Basic estate tax question


P

P. Clark

A friend of mine has a real basic tax question - he is the
sole beneficiary of a trust (to be payable upon a parent's
death), and the trust is well below $600,000. Upon
inheritance, will he have to pay income tax on this?
Apparently his banker said something confusing today which
made him think he would have to pay "income tax" on his
inheritance. Is "estate tax" and "income tax" the same
thing? His banker is fairly well aware of the size of the
estate, that it's not all that big, yet he seemed to be
suggesting that my friend would have to pay taxes on it????
Is this true under any circumstances? Pretty basic
question, seems fairly straightforward that this is not the
type of "income" that is taxable (at the level below
$675,000, and thus exempt from federal taxation). Thanks
for a basic answer!
 
Ad

Advertisements

J

John H. Fisher

A friend of mine has a real basic tax question - he is the
sole beneficiary of a trust (to be payable upon a parent's
death), and the trust is well below $600,000. Upon
inheritance, will he have to pay income tax on this?
Apparently his banker said something confusing today which
made him think he would have to pay "income tax" on his
inheritance. Is "estate tax" and "income tax" the same
thing? His banker is fairly well aware of the size of the
estate, that it's not all that big, yet he seemed to be
suggesting that my friend would have to pay taxes on it????
Is this true under any circumstances? Pretty basic
question, seems fairly straightforward that this is not the
type of "income" that is taxable (at the level below
$675,000, and thus exempt from federal taxation). Thanks
for a basic answer!
No federal tax on the principle. Tax must be paid on any
earnings generated by the trust. There could be state
inheritance tax. Each state has its own rules.

"Jack" - John H. Fisher - (e-mail address removed)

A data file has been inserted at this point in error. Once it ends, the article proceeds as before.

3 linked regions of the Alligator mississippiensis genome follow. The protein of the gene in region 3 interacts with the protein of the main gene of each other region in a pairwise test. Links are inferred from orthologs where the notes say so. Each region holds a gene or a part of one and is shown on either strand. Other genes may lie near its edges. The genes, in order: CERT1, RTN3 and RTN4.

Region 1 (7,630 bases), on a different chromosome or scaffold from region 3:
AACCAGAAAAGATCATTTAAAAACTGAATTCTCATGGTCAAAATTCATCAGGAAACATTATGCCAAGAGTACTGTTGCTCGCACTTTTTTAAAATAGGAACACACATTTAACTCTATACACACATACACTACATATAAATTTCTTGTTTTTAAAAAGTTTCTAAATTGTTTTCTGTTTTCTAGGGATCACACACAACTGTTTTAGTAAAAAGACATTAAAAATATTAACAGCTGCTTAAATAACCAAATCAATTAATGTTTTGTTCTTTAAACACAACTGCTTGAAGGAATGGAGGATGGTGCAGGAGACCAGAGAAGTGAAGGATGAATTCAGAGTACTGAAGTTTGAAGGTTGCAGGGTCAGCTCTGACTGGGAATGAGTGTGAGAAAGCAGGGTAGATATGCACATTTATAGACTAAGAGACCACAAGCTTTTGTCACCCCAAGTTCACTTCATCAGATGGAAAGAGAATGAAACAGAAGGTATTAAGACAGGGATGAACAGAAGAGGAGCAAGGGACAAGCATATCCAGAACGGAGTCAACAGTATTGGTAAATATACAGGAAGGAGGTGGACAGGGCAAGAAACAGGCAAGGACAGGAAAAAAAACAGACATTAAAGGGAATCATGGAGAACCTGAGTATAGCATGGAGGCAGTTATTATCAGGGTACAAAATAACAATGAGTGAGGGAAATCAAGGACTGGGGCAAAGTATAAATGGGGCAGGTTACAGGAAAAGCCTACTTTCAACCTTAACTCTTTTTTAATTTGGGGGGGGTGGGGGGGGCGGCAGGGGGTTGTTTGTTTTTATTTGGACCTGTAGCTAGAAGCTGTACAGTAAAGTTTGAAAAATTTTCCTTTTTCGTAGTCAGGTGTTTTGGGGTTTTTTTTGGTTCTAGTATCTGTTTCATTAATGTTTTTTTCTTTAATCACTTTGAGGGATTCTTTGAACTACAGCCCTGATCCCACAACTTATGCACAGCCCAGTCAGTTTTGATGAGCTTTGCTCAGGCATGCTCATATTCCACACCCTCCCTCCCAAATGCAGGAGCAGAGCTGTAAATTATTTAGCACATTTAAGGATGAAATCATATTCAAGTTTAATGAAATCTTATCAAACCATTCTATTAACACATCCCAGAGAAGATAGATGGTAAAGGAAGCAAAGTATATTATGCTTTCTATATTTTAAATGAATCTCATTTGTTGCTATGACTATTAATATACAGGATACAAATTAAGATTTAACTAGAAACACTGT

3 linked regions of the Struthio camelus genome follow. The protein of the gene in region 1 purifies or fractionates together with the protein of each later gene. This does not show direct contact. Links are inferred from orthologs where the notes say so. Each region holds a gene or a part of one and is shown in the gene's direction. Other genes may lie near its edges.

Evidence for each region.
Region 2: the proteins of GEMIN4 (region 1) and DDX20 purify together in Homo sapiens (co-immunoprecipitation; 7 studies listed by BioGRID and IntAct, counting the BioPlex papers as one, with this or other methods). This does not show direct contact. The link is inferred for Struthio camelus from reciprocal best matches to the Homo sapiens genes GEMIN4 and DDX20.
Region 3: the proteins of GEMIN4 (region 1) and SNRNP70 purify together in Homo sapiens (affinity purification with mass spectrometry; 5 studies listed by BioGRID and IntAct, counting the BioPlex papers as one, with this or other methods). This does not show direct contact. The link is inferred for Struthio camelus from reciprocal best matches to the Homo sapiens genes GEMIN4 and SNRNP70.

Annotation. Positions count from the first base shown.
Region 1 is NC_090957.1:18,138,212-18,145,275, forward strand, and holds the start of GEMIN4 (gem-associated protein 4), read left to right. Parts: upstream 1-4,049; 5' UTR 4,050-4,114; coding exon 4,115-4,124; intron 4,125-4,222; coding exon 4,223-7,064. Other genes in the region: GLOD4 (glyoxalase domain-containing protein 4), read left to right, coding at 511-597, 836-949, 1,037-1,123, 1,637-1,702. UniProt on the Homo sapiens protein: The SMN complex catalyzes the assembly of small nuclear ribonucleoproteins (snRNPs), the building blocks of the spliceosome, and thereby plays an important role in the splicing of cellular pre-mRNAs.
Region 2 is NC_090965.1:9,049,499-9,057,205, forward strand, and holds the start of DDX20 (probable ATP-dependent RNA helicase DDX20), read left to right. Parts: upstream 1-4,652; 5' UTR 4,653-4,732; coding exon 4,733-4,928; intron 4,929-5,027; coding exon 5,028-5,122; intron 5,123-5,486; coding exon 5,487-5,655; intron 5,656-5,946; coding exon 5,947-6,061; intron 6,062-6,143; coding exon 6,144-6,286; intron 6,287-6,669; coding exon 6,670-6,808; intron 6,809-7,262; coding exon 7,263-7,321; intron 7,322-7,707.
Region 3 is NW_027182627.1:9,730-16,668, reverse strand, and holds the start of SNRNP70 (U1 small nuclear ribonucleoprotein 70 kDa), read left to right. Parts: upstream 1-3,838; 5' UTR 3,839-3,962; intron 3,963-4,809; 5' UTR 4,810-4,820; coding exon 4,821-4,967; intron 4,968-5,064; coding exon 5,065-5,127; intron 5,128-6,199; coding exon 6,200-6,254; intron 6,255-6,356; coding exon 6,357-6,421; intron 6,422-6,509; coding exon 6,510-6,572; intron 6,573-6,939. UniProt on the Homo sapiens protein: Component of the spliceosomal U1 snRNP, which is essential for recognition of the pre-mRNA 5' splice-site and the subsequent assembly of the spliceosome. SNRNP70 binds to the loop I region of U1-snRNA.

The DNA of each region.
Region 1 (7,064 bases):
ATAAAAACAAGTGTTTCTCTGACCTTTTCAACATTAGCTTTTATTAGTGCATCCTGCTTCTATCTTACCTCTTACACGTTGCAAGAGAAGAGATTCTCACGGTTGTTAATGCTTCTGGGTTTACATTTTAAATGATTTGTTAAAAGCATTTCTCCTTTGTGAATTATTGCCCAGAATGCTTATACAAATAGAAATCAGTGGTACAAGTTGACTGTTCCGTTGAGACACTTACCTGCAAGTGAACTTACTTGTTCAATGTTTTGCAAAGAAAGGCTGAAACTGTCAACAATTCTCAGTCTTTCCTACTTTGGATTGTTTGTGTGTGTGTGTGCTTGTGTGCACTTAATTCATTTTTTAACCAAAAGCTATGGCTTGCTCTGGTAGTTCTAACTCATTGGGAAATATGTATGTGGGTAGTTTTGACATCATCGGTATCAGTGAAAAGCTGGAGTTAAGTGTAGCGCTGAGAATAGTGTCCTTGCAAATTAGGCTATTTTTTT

Philadelphia, Pa - Atlantic City, NJ - West Wildwood, NJ
My Newsgroups & Boards at: http://members.aol.com/TaxService/index.html

Where Ignorance is bliss, 'tis folly to be wise!=:)
 
D

Dan Evans

P. Clark said:
A friend of mine has a real basic tax question - he is the
sole beneficiary of a trust (to be payable upon a parent's
death), and the trust is well below $600,000. Upon
inheritance, will he have to pay income tax on this?
No.

There may be taxes to be paid by the parent's estate on
income earned by the trust before death, and there may be
income earned after death that will be taxed, but the
principal is not income.
Apparently his banker said something confusing today which
made him think he would have to pay "income tax" on his
inheritance. Is "estate tax" and "income tax" the same
thing?
No.

His banker is fairly well aware of the size of the
estate, that it's not all that big, yet he seemed to be
suggesting that my friend would have to pay taxes on it????
There would be no federal estate tax on a gross estate of
$600,000 (and the trust would be included in the "gross
estate" for estate tax purposes if it was revocable during
lifetime) because there is a federal estate tax "applicable
exemption amount" of $1,500,000 (in 2004 and 2005; it goes
up after that).

However, there could be federal estate tax payable if (a)
there are other assets outside of the trust (such as life
insurance or IRAs or retirement benefits) that increase the
total taxable estate to more than $1,500,000 or (b) there
were taxable gifts made during lifetime that effectively
used up all or part of the $1,500,000 exemption.

*Dan Evans
*Author of the Tax Protester FAQ
*http://evans-legal.com/dan/tpfaq.html
 
N

Nan Eklund

Very basic:
income tax (on income) and estate tax (on total wealth) are
two different systems. Estate is what one has when one dies.
Inheritance (not taxable) is what one gets from someone who
dies.

The tax on an estate starts at a certain level (1.5 million
in 2004). If the principal in an estate is under that
amount, there is no estate tax NOR income tax.

However, an estate (which is a trust now) of that size
should be earning some income and that IS taxable. When the
parent dies, the heir is taxed on the INCOME the principal
earns from date of death.

Hopefully this stays in Tax 101.

Nan, EA in LA
 
S

Stuart Bronstein

P. Clark said:
A friend of mine has a real basic tax question - he is the
sole beneficiary of a trust (to be payable upon a parent's
death), and the trust is well below $600,000. Upon
inheritance, will he have to pay income tax on this?
There may be some income tax payable on income of the estate
either before or after his parents die. But there is no
income tax payable on the principal portion of the
inheritance.
Apparently his banker said something confusing today which
made him think he would have to pay "income tax" on his
inheritance. Is "estate tax" and "income tax" the same
thing?
No, income tax and estate tax are different. Income tax is
a tax basically on what is earned, such as interest, rent
and wages.

Estate tax is basically a property tax assessed on the gross
value of what a person owns when he dies. For anyone dying
after 2010 (as the law now stands) the first $1,000,000 is
untaxed.
His banker is fairly well aware of the size of the
estate, that it's not all that big, yet he seemed to be
suggesting that my friend would have to pay taxes on it????
Talk to a qualified tax preparer with experience doing